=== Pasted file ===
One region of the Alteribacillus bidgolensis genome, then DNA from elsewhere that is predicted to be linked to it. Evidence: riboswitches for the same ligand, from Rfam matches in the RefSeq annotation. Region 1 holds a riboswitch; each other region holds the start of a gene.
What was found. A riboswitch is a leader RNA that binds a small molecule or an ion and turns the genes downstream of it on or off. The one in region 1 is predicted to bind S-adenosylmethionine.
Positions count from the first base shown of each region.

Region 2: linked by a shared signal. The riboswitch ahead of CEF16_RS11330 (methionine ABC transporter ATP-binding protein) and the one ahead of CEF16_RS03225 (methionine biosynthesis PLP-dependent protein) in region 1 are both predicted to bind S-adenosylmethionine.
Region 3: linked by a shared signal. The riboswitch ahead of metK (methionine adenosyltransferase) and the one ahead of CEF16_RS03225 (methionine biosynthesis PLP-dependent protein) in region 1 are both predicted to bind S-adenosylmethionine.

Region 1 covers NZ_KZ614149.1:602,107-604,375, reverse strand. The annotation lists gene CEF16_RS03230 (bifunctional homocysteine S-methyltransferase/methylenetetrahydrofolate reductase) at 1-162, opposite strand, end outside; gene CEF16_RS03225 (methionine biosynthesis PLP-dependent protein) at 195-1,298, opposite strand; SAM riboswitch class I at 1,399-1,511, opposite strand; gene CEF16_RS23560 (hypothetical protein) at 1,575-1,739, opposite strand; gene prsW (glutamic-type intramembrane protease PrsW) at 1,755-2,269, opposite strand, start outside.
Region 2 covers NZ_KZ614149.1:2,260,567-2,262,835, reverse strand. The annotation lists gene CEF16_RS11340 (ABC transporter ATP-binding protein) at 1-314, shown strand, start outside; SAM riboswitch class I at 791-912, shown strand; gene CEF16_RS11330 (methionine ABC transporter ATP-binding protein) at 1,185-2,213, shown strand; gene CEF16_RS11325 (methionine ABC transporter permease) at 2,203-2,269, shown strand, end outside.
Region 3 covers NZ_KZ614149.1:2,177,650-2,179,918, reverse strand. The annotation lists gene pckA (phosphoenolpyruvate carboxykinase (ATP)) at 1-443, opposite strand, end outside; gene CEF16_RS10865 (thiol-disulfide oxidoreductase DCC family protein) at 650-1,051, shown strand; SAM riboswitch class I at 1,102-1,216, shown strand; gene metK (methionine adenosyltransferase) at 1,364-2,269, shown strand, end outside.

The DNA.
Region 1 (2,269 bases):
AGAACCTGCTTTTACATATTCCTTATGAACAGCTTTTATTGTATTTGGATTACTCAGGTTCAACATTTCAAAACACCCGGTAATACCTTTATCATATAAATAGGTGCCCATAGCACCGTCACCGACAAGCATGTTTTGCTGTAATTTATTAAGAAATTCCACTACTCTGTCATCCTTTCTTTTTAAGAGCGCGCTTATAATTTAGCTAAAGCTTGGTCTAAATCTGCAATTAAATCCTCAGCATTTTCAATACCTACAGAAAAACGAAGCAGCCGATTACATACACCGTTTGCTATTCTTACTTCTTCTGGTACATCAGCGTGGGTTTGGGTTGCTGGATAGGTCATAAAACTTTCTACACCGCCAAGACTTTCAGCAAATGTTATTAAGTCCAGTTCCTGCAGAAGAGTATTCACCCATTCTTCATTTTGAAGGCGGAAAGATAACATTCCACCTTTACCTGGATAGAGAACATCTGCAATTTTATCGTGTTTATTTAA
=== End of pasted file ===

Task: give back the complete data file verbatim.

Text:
One region of the Alteribacillus bidgolensis genome, then DNA from elsewhere that is predicted to be linked to it. Evidence: riboswitches for the same ligand, from Rfam matches in the RefSeq annotation. Region 1 holds a riboswitch; each other region holds the start of a gene.
What was found. A riboswitch is a leader RNA that binds a small molecule or an ion and turns the genes downstream of it on or off. The one in region 1 is predicted to bind S-adenosylmethionine.
Positions count from the first base shown of each region.

Region 2: linked by a shared signal. The riboswitch ahead of CEF16_RS11330 (methionine ABC transporter ATP-binding protein) and the one ahead of CEF16_RS03225 (methionine biosynthesis PLP-dependent protein) in region 1 are both predicted to bind S-adenosylmethionine.
Region 3: linked by a shared signal. The riboswitch ahead of metK (methionine adenosyltransferase) and the one ahead of CEF16_RS03225 (methionine biosynthesis PLP-dependent protein) in region 1 are both predicted to bind S-adenosylmethionine.

Region 1 covers NZ_KZ614149.1:602,107-604,375, reverse strand. The annotation lists gene CEF16_RS03230 (bifunctional homocysteine S-methyltransferase/methylenetetrahydrofolate reductase) at 1-162, opposite strand, end outside; gene CEF16_RS03225 (methionine biosynthesis PLP-dependent protein) at 195-1,298, opposite strand; SAM riboswitch class I at 1,399-1,511, opposite strand; gene CEF16_RS23560 (hypothetical protein) at 1,575-1,739, opposite strand; gene prsW (glutamic-type intramembrane protease PrsW) at 1,755-2,269, opposite strand, start outside.
Region 2 covers NZ_KZ614149.1:2,260,567-2,262,835, reverse strand. The annotation lists gene CEF16_RS11340 (ABC transporter ATP-binding protein) at 1-314, shown strand, start outside; SAM riboswitch class I at 791-912, shown strand; gene CEF16_RS11330 (methionine ABC transporter ATP-binding protein) at 1,185-2,213, shown strand; gene CEF16_RS11325 (methionine ABC transporter permease) at 2,203-2,269, shown strand, end outside.
Region 3 covers NZ_KZ614149.1:2,177,650-2,179,918, reverse strand. The annotation lists gene pckA (phosphoenolpyruvate carboxykinase (ATP)) at 1-443, opposite strand, end outside; gene CEF16_RS10865 (thiol-disulfide oxidoreductase DCC family protein) at 650-1,051, shown strand; SAM riboswitch class I at 1,102-1,216, shown strand; gene metK (methionine adenosyltransferase) at 1,364-2,269, shown strand, end outside.

The DNA.
Region 1 (2,269 bases):
AGAACCTGCTTTTACATATTCCTTATGAACAGCTTTTATTGTATTTGGATTACTCAGGTTCAACATTTCAAAACACCCGGTAATACCTTTATCATATAAATAGGTGCCCATAGCACCGTCACCGACAAGCATGTTTTGCTGTAATTTATTAAGAAATTCCACTACTCTGTCATCCTTTCTTTTTAAGAGCGCGCTTATAATTTAGCTAAAGCTTGGTCTAAATCTGCAATTAAATCCTCAGCATTTTCAATACCTACAGAAAAACGAAGCAGCCGATTACATACACCGTTTGCTATTCTTACTTCTTCTGGTACATCAGCGTGGGTTTGGGTTGCTGGATAGGTCATAAAACTTTCTACACCGCCAAGACTTTCAGCAAATGTTATTAAGTCCAGTTCCTGCAGAAGAGTATTCACCCATTCTTCATTTTGAAGGCGGAAAGATAACATTCCACCTTTACCTGGATAGAGAACATCTGCAATTTTATCGTGTTTATTTAA